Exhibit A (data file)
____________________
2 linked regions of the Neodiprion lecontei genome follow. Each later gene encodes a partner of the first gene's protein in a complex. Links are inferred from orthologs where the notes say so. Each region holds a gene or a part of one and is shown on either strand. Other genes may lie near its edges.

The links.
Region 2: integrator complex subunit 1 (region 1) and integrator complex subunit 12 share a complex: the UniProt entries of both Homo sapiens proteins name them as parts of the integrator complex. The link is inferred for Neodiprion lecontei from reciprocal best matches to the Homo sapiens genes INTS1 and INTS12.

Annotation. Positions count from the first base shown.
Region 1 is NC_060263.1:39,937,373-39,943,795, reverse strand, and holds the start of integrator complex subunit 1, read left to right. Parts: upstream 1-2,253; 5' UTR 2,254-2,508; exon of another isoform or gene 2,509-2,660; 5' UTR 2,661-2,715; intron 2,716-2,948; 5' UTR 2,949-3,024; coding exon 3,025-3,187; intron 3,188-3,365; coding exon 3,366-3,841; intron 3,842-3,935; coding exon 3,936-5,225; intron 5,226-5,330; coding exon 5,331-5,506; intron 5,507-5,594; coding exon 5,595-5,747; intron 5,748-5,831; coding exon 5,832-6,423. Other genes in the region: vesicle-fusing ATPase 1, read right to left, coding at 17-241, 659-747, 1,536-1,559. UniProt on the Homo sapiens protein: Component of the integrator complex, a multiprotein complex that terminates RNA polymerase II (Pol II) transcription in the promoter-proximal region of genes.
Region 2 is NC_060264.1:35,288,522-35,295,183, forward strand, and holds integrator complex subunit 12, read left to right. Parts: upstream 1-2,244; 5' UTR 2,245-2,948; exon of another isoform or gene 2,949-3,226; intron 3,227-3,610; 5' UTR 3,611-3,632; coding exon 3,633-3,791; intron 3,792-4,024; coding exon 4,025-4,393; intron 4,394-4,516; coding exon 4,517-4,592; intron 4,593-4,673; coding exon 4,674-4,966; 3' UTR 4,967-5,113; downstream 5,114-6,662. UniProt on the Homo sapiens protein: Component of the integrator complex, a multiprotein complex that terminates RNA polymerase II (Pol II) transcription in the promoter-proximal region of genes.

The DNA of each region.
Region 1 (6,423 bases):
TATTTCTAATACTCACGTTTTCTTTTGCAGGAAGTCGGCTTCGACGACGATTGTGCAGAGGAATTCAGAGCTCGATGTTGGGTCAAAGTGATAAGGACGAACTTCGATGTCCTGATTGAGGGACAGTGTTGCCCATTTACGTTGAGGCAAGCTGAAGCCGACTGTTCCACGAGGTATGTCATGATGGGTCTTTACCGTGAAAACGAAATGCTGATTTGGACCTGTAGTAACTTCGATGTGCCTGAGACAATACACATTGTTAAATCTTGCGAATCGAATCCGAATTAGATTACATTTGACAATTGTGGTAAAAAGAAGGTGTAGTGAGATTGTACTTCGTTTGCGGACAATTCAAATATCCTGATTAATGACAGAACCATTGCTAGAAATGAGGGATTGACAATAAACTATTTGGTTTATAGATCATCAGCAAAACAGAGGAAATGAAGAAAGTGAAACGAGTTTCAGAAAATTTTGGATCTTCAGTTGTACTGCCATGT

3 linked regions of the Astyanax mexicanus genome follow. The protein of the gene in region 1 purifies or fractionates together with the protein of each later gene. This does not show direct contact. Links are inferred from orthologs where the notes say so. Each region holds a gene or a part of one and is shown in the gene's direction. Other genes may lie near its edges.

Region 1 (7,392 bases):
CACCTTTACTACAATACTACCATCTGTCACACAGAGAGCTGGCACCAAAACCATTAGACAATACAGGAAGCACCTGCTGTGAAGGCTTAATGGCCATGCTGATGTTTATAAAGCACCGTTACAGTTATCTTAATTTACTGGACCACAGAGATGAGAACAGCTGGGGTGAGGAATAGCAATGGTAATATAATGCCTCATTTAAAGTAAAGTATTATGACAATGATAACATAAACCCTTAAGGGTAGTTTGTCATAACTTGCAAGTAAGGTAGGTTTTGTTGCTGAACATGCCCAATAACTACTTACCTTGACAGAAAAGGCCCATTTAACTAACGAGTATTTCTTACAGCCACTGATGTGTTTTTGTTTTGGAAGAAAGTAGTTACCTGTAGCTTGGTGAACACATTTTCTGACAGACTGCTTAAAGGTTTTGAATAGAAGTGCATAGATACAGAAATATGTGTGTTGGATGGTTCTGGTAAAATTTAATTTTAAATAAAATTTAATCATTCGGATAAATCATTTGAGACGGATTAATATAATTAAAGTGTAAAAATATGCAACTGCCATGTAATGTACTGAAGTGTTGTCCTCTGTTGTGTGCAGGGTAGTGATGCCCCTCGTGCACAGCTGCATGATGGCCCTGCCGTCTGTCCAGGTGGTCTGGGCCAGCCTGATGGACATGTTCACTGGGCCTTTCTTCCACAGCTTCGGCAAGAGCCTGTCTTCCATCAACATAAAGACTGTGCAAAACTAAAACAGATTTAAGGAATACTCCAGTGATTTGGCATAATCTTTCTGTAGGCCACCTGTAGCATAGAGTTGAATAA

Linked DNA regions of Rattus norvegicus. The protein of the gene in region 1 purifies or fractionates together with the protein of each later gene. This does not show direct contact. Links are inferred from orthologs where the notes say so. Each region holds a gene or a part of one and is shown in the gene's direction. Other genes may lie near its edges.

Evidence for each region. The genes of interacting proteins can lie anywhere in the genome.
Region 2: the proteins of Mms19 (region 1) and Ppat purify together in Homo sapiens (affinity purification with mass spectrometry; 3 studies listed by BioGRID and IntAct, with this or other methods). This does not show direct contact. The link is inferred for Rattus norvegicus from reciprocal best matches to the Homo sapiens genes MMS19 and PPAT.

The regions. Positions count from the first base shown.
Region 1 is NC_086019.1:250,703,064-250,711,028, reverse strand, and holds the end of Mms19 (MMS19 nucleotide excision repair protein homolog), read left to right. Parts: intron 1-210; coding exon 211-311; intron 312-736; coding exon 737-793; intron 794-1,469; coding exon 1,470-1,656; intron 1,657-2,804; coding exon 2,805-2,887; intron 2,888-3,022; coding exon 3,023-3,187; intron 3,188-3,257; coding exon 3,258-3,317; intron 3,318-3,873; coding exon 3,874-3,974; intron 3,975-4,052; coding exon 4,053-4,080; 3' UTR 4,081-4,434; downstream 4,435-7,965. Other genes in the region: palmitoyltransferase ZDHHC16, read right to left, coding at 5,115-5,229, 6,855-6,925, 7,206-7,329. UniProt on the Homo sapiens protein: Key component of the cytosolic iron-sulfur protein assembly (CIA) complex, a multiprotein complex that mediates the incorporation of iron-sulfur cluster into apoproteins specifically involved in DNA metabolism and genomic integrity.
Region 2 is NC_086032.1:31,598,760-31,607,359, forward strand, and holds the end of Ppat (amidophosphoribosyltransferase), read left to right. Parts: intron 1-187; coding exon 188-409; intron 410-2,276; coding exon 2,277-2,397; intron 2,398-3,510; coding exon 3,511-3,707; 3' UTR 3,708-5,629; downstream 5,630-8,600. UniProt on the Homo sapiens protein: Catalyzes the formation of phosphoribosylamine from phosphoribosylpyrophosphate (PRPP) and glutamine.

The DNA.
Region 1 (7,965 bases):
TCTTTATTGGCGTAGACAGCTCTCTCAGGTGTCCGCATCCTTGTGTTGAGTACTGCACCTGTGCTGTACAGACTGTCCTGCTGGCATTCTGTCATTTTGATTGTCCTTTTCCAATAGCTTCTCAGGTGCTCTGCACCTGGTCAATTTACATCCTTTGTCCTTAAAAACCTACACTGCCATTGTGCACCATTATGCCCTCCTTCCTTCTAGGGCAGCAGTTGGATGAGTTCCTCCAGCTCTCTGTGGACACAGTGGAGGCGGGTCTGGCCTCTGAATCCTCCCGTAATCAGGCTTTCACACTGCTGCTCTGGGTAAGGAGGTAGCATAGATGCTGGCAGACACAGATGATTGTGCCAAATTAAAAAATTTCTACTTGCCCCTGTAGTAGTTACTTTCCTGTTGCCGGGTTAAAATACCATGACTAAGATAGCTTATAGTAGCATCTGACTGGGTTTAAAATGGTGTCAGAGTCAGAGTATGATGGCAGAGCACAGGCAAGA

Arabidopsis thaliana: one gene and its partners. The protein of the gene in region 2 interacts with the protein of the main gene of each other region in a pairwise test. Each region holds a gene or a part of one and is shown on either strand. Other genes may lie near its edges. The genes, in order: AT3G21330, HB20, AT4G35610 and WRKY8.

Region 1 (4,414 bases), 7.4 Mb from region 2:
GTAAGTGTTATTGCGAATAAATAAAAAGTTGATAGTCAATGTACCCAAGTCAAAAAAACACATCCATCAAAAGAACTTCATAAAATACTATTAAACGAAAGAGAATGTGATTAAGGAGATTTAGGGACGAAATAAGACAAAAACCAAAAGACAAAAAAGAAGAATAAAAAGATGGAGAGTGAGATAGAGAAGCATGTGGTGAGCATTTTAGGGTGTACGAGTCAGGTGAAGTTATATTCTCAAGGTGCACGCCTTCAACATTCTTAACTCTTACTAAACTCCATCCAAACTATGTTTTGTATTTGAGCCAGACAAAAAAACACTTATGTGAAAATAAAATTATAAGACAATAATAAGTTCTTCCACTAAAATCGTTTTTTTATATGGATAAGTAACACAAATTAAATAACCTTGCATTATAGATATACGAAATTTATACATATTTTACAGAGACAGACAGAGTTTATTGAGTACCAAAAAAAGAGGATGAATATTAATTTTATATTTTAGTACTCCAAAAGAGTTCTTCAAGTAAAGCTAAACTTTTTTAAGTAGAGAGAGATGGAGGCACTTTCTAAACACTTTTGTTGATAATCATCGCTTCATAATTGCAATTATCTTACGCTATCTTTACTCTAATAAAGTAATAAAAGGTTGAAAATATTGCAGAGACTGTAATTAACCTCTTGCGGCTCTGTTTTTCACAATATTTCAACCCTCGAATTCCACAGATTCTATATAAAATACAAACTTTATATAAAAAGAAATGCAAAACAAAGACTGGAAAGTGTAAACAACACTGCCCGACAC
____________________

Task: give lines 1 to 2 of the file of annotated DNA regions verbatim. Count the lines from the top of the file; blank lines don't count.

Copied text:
2 linked regions of the Neodiprion lecontei genome follow. Each later gene encodes a partner of the first gene's protein in a complex. Links are inferred from orthologs where the notes say so. Each region holds a gene or a part of one and is shown on either strand. Other genes may lie near its edges.

The links.